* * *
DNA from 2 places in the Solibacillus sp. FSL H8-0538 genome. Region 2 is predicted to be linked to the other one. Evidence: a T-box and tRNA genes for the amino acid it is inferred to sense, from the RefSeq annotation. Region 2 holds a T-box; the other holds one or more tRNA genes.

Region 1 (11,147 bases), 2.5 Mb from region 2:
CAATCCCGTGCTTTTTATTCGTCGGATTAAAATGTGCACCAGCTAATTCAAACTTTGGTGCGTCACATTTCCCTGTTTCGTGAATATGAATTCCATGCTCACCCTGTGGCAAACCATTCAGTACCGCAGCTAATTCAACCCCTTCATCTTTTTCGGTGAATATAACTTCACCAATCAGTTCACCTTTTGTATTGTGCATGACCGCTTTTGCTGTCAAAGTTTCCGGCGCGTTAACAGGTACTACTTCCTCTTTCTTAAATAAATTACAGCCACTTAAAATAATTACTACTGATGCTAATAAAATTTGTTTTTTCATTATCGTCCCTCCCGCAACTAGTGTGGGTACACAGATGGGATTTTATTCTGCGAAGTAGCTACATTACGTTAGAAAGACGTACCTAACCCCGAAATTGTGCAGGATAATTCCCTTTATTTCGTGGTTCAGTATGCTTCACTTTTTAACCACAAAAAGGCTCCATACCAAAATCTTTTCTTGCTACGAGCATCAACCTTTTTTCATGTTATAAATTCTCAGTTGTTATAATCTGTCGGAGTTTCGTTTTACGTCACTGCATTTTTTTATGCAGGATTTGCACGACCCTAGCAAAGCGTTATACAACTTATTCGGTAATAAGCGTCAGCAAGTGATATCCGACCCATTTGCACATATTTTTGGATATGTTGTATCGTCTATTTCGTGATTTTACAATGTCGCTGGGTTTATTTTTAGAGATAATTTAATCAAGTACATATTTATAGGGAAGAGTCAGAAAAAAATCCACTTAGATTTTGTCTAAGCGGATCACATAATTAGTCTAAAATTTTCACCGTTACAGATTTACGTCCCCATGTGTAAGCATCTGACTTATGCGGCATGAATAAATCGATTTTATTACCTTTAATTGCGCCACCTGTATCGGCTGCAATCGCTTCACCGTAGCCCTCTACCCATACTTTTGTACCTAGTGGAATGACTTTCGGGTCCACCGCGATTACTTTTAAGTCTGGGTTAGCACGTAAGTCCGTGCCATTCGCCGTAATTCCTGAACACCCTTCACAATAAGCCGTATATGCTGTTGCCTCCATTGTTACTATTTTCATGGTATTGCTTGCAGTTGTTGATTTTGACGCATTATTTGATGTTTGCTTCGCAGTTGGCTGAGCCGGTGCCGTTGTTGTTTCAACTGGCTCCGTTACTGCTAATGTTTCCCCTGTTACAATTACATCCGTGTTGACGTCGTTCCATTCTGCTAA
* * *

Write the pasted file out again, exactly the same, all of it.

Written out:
DNA from 2 places in the Solibacillus sp. FSL H8-0538 genome. Region 2 is predicted to be linked to the other one. Evidence: a T-box and tRNA genes for the amino acid it is inferred to sense, from the RefSeq annotation. Region 2 holds a T-box; the other holds one or more tRNA genes.

Region 1 (11,147 bases), 2.5 Mb from region 2:
CAATCCCGTGCTTTTTATTCGTCGGATTAAAATGTGCACCAGCTAATTCAAACTTTGGTGCGTCACATTTCCCTGTTTCGTGAATATGAATTCCATGCTCACCCTGTGGCAAACCATTCAGTACCGCAGCTAATTCAACCCCTTCATCTTTTTCGGTGAATATAACTTCACCAATCAGTTCACCTTTTGTATTGTGCATGACCGCTTTTGCTGTCAAAGTTTCCGGCGCGTTAACAGGTACTACTTCCTCTTTCTTAAATAAATTACAGCCACTTAAAATAATTACTACTGATGCTAATAAAATTTGTTTTTTCATTATCGTCCCTCCCGCAACTAGTGTGGGTACACAGATGGGATTTTATTCTGCGAAGTAGCTACATTACGTTAGAAAGACGTACCTAACCCCGAAATTGTGCAGGATAATTCCCTTTATTTCGTGGTTCAGTATGCTTCACTTTTTAACCACAAAAAGGCTCCATACCAAAATCTTTTCTTGCTACGAGCATCAACCTTTTTTCATGTTATAAATTCTCAGTTGTTATAATCTGTCGGAGTTTCGTTTTACGTCACTGCATTTTTTTATGCAGGATTTGCACGACCCTAGCAAAGCGTTATACAACTTATTCGGTAATAAGCGTCAGCAAGTGATATCCGACCCATTTGCACATATTTTTGGATATGTTGTATCGTCTATTTCGTGATTTTACAATGTCGCTGGGTTTATTTTTAGAGATAATTTAATCAAGTACATATTTATAGGGAAGAGTCAGAAAAAAATCCACTTAGATTTTGTCTAAGCGGATCACATAATTAGTCTAAAATTTTCACCGTTACAGATTTACGTCCCCATGTGTAAGCATCTGACTTATGCGGCATGAATAAATCGATTTTATTACCTTTAATTGCGCCACCTGTATCGGCTGCAATCGCTTCACCGTAGCCCTCTACCCATACTTTTGTACCTAGTGGAATGACTTTCGGGTCCACCGCGATTACTTTTAAGTCTGGGTTAGCACGTAAGTCCGTGCCATTCGCCGTAATTCCTGAACACCCTTCACAATAAGCCGTATATGCTGTTGCCTCCATTGTTACTATTTTCATGGTATTGCTTGCAGTTGTTGATTTTGACGCATTATTTGATGTTTGCTTCGCAGTTGGCTGAGCCGGTGCCGTTGTTGTTTCAACTGGCTCCGTTACTGCTAATGTTTCCCCTGTTACAATTACATCCGTGTTGACGTCGTTCCATTCTGCTAA